30 September 2019

The Real History of the Mission of Santa Rosa de Arima: From ARIMA BORN

The real history of the Arima Mission in Trinidad is one of exploitation, and even abuse. The Arima Mission is revealed to have been primarily a slave colony, dominated by the presence of Black slaves. The mission itself was under the authority of Don Manuel Sorzano, a prominent official in the outgoing Spanish regime, a major estate owner in Arima, and an owner of slaves. Rather than just an Amerindian history, the baptismal registers reveal a masked and obscured African history of Arima. The baptismal registers, coupled with other documentary sources, also reveal a history of Amerindian resistance to assimilation promoted by the “civilizing mission” of Christianization. Assimilation was largely a failure—a fact that was embarrassing to colonial √©lites—and rather than confront their failures they airbrushed Amerindians out of history altogether. We also witness how colonial authorities, priests included, went about the business of deliberately under-counting the Amerindian population, when it became convenient. The fabricated “vanishing” of Amerindians also reveals a complex political economy of land, labour, and power.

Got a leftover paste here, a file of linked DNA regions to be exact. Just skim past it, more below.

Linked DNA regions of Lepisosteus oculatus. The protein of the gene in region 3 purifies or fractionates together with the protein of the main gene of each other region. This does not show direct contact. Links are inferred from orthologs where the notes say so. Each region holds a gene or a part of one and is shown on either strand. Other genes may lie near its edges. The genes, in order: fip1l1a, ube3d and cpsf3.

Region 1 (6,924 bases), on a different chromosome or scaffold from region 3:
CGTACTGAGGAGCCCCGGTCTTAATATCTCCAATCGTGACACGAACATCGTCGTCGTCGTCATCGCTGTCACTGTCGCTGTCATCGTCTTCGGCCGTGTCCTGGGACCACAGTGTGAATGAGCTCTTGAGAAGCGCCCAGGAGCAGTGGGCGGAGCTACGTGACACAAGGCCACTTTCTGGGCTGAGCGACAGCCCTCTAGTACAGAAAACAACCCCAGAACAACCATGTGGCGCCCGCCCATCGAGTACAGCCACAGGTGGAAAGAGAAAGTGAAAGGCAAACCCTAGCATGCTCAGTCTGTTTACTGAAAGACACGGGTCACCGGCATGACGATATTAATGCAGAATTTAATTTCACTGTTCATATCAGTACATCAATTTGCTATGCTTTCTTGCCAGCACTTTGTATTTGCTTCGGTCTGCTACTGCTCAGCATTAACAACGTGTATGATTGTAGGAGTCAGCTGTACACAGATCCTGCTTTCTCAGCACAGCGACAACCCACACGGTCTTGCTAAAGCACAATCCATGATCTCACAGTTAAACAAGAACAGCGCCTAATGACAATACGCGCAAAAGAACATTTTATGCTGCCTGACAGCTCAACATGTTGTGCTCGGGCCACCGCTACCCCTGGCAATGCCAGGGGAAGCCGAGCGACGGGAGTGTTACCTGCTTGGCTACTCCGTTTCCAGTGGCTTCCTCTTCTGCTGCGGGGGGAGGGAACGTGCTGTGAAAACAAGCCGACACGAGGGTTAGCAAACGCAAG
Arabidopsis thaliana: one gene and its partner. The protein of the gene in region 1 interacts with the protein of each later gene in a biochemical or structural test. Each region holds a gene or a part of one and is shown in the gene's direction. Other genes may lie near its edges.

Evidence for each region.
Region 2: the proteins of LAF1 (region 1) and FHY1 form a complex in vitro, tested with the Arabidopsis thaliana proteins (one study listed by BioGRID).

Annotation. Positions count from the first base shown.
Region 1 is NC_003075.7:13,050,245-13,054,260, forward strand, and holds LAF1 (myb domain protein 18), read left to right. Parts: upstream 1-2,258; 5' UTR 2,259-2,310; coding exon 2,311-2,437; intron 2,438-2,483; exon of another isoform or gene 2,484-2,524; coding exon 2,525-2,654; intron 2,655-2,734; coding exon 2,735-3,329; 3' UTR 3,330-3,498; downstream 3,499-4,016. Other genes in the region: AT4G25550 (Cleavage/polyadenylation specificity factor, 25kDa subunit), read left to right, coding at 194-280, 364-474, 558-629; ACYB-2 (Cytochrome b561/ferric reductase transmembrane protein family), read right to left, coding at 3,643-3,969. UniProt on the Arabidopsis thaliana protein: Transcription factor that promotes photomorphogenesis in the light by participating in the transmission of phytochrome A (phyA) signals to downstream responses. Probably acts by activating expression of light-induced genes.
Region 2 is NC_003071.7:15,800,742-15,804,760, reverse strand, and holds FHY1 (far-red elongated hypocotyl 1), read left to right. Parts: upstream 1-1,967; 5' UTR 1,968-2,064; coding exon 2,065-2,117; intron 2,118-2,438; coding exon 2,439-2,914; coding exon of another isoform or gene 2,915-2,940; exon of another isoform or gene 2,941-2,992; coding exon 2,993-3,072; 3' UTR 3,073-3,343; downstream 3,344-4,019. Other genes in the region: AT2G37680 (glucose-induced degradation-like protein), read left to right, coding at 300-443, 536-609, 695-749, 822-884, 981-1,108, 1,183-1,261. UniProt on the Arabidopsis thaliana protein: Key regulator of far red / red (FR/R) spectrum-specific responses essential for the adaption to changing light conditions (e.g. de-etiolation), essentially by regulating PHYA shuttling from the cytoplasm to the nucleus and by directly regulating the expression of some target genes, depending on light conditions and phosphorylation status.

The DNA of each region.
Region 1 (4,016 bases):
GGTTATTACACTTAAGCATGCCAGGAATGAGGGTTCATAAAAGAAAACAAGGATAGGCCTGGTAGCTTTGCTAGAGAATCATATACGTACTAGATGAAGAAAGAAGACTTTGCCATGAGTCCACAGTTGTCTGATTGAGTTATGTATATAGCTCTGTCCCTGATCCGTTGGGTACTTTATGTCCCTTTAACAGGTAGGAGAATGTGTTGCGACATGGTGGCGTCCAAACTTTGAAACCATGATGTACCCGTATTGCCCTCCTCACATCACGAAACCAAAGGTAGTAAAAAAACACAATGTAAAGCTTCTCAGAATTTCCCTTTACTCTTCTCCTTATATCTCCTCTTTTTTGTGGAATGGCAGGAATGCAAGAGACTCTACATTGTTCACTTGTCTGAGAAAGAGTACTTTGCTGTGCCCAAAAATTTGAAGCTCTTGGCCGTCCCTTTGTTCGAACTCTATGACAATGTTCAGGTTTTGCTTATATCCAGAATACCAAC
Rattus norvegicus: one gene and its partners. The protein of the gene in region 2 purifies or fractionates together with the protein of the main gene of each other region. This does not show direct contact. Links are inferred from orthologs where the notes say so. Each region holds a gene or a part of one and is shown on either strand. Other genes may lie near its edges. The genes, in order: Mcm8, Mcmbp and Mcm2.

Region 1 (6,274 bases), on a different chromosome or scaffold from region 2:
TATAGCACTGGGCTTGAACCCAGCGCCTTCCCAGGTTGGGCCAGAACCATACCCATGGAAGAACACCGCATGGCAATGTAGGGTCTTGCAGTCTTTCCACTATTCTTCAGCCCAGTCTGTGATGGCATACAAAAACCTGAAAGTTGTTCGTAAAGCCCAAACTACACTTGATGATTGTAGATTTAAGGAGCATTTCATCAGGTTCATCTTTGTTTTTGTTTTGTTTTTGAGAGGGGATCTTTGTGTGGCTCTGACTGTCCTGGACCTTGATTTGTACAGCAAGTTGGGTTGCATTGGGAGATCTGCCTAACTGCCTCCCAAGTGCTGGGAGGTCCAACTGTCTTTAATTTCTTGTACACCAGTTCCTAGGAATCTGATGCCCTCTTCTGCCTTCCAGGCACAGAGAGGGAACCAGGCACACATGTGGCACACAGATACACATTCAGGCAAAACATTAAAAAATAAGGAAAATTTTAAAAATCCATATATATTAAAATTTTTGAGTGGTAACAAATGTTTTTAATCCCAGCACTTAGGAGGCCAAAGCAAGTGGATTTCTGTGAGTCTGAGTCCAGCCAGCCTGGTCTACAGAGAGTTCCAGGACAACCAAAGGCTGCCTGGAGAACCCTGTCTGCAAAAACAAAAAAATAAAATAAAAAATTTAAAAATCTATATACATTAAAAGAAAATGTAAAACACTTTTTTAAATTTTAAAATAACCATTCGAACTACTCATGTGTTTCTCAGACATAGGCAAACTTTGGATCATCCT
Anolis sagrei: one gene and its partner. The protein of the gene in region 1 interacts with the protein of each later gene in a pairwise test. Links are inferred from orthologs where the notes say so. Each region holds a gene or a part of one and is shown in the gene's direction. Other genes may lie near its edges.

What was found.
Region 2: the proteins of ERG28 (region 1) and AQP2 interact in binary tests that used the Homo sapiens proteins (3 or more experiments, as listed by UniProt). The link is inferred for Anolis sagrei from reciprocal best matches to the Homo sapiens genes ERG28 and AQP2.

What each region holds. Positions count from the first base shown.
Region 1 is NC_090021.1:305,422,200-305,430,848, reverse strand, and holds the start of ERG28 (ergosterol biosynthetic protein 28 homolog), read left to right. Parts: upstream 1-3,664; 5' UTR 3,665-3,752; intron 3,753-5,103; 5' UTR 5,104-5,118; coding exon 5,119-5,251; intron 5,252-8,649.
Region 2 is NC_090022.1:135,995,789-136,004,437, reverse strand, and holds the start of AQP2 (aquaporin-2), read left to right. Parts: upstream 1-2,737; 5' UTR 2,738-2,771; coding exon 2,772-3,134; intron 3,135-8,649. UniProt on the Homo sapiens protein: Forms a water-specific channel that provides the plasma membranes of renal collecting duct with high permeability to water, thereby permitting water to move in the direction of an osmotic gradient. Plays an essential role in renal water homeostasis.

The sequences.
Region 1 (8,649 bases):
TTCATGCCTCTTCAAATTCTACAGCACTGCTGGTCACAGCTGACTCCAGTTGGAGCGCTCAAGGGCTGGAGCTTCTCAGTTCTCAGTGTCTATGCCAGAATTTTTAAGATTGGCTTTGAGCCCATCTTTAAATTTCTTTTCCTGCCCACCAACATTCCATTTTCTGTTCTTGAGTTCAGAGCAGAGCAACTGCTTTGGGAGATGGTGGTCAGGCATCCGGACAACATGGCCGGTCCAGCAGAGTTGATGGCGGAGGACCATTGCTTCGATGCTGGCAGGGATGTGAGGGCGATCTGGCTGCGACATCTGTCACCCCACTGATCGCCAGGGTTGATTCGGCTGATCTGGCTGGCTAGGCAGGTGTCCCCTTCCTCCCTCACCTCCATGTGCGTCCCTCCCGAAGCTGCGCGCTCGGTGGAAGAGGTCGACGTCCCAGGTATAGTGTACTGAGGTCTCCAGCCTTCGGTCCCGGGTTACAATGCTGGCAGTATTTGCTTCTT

Amerindians were valued while their labour had value, and their labour had value only for as long as they cultivated cassava to feed slaves, cleared lands for cultivation, built roads to speed the products of estates to market, and staffed the armed militia used to put down slave revolts. When the cocoa-producing lands occupied by the Mission’s Amerindians soared in value, and when slaves were emancipated, plus an influx of new labourers from abroad came in, the value of Amerindian labour plunged. It is no accident that the Arima Mission was dissolved a few short years after slaves were fully emancipated at the end of apprenticeship in 1838. Amerindian labour, and Amerindians as such, became disposable.

By a change in labelling practices, they were made to disappear from the baptismal registers. Rather than help perpetuate a community of Amerindians, the mission promoted its breakdown. This book tells that story for the first time.

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